If the air in your Asheboro, North Carolina, home feels dry in the winter, a humidifier can help. You might feel the need to run your humidifier all day and night. Although it’s not dangerous to do so, it’s usually unnecessary.

Avoid High and Low Humidity

In the winter, the air tends to be dryer, and it’s pretty noticeable. You probably have noticed your dry, cracked hands, chapped lips, and dry nasal passages during the winter. The dry air wreaks havoc on our skin and even causes health concerns. When the air is dry in your home, it can also cause ample static electricity, poor indoor air quality, and spread viruses and bacteria.

High humidity is no picnic either, and it’s more common than you may think in the winter because of humidifiers. Running your humidifier around the clock may seem like a good idea in theory. However, if you’re making your home too humid, you’re risking issues as well. High humidity can cause poor indoor air quality and become a breeding ground for mold, bacteria and viruses.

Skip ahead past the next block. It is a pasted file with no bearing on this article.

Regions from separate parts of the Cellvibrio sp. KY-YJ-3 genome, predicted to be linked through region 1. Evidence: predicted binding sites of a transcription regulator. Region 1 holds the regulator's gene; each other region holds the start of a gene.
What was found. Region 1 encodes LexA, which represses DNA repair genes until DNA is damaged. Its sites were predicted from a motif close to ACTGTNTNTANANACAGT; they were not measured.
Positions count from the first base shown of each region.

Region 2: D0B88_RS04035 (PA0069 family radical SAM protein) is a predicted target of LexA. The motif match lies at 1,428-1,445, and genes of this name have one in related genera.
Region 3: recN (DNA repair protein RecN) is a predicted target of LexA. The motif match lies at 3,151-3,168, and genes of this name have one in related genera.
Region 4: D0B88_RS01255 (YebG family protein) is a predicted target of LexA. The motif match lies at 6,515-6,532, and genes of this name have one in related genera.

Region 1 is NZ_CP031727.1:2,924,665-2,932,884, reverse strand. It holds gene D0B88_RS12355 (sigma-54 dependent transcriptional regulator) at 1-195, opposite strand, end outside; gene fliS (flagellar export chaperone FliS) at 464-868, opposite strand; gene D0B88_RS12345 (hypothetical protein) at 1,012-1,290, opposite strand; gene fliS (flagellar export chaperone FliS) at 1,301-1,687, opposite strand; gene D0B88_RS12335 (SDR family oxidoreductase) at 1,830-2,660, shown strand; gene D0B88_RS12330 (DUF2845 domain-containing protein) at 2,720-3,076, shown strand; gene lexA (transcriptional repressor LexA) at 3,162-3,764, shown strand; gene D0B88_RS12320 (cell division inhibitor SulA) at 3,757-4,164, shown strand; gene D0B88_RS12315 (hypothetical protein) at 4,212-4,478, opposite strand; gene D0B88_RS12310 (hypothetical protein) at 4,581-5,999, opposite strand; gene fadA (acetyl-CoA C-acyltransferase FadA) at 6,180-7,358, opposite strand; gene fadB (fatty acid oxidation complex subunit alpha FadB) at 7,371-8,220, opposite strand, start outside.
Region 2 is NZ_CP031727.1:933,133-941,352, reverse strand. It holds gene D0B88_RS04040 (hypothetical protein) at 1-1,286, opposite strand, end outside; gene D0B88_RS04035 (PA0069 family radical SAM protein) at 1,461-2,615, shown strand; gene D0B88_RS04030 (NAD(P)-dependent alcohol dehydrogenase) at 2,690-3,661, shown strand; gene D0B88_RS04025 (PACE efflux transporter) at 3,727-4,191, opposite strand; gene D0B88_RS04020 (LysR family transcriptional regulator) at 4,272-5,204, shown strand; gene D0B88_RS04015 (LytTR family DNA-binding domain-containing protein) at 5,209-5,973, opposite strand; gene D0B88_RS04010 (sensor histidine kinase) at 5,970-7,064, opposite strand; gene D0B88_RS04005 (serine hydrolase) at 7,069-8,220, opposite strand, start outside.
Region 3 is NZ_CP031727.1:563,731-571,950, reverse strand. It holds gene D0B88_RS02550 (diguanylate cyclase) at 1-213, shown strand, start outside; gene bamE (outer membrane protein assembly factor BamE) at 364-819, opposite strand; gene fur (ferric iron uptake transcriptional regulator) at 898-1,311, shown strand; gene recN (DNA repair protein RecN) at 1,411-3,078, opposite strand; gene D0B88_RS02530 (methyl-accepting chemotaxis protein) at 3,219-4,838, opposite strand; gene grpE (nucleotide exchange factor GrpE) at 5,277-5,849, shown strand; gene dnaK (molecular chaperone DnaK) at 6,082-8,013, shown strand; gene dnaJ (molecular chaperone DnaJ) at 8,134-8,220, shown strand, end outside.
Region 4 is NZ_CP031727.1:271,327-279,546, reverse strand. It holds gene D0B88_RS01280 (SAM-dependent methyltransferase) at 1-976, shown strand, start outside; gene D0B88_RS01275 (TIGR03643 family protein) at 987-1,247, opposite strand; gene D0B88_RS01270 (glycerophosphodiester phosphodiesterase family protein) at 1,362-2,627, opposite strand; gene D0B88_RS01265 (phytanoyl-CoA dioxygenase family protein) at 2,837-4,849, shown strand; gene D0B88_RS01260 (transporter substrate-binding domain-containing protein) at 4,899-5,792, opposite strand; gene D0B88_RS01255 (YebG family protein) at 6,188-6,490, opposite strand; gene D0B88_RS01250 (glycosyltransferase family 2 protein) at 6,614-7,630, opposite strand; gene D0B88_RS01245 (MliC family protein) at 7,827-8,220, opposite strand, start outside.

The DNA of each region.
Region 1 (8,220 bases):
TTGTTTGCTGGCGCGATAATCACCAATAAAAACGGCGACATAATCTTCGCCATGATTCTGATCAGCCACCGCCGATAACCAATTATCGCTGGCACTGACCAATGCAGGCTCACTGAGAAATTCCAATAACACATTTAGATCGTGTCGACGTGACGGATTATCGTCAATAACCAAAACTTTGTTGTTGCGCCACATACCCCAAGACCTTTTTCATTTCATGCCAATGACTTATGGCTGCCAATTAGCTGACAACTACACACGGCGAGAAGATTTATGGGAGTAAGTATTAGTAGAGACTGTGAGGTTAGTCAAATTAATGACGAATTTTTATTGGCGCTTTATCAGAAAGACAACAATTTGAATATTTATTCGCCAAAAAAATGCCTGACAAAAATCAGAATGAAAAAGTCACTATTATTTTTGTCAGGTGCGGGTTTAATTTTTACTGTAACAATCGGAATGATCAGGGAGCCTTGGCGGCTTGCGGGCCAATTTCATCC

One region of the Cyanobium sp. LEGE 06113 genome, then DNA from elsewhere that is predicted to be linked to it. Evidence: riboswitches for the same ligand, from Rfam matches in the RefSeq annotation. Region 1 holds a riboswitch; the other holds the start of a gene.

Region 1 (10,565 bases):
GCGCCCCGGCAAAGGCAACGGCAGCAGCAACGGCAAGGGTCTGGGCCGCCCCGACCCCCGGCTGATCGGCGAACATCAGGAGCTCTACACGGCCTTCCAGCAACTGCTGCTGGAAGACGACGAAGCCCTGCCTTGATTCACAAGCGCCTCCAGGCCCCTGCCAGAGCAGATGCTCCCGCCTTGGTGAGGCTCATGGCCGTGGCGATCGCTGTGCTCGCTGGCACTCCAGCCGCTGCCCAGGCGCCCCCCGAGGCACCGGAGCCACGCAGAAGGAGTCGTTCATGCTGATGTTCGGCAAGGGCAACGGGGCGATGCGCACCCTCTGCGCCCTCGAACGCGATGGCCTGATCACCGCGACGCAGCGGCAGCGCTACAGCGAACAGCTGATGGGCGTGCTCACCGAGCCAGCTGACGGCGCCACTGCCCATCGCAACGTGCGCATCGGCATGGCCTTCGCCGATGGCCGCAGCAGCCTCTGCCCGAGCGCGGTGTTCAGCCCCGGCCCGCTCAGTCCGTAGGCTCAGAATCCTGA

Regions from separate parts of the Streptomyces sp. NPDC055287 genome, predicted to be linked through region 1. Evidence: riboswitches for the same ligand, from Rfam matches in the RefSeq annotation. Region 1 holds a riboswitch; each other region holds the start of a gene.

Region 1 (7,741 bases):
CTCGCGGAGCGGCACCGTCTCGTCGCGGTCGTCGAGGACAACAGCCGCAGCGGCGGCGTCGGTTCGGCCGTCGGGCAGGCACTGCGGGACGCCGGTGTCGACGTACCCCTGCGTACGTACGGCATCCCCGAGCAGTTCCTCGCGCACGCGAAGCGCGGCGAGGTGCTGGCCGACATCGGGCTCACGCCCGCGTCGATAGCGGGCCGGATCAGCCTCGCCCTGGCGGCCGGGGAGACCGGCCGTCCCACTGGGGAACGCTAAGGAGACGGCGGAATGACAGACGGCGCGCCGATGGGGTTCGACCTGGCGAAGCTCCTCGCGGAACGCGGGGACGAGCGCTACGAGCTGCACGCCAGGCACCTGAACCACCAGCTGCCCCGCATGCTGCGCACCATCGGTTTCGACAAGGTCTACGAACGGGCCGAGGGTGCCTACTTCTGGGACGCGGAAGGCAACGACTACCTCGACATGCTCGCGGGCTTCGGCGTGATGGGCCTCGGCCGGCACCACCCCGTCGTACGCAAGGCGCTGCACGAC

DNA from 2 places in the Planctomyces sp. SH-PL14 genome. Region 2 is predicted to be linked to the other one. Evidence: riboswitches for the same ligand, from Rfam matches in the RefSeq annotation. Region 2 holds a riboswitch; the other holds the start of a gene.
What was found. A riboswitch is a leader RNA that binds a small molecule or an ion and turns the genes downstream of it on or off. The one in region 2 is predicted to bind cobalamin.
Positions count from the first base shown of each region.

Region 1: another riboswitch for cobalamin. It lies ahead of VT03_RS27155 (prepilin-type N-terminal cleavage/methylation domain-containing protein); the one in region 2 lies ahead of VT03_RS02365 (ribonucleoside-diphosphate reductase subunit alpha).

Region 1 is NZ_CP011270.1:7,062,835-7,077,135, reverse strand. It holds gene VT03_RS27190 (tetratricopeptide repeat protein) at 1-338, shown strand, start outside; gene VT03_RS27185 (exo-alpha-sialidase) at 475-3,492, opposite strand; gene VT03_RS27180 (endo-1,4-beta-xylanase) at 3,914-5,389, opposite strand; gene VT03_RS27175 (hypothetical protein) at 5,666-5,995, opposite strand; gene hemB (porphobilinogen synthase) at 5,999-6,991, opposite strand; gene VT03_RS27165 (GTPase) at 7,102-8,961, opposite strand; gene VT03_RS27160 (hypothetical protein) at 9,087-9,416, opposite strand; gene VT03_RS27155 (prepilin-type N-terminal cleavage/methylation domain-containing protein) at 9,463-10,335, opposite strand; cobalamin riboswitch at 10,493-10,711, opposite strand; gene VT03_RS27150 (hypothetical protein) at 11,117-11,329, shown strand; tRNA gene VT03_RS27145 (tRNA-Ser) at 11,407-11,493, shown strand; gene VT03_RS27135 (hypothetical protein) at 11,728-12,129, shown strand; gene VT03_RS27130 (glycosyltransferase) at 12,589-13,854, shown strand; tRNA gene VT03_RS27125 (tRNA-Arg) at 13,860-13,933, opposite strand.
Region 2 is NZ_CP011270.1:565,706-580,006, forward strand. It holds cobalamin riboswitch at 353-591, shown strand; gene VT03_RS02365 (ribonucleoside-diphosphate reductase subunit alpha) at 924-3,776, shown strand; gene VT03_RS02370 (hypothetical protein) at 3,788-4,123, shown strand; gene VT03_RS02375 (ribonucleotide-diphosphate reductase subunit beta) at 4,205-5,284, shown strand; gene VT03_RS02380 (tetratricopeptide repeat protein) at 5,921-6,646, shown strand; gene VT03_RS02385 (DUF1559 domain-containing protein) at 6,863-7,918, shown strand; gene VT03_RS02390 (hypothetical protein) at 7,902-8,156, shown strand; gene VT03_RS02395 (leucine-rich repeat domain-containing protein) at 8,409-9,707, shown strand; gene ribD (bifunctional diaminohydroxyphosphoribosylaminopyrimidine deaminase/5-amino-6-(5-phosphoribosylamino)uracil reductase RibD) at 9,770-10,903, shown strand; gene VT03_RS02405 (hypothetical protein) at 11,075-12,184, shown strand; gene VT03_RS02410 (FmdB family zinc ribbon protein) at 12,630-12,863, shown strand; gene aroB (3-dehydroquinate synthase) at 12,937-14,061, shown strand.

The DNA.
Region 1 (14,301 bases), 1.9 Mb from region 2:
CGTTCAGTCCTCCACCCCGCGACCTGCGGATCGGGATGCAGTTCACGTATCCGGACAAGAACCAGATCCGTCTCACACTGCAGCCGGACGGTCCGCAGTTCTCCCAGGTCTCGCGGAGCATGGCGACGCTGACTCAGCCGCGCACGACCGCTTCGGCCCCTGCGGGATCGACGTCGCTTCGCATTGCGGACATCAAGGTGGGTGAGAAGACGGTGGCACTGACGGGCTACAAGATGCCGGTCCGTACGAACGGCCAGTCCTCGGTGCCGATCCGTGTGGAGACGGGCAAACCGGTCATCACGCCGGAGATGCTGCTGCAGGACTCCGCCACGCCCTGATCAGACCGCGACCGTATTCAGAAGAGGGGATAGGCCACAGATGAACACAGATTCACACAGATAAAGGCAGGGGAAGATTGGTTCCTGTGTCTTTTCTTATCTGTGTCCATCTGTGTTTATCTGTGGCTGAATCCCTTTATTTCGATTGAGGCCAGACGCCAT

Use Your Humidifier Correctly

If you’re monitoring the humidity levels in your home, it’s relatively safe to run your humidifier around the clock. You should take special care not to leave anything running while you’re out of the house. However, just because it’s safe doesn’t mean that it’s necessary. You will likely end up having to refill your portable humidifier constantly, and you could increase the humidity to unsafe levels.

Consider a whole-house humidifier instead of individual humidifiers throughout the home. It connects to your plumbing system, makes almost zero noise, and doesn’t require much maintenance. Regardless of what type of humidifier you use in your home, make sure to monitor the humidity level to ensure it doesn’t get too high or too low.

If you have questions about the humidity level in your home, we’re the people to call. Contact Charlie’s Heating and Cooling at (336) 629-5453 to schedule an appointment today.

Image provided by Shutterstock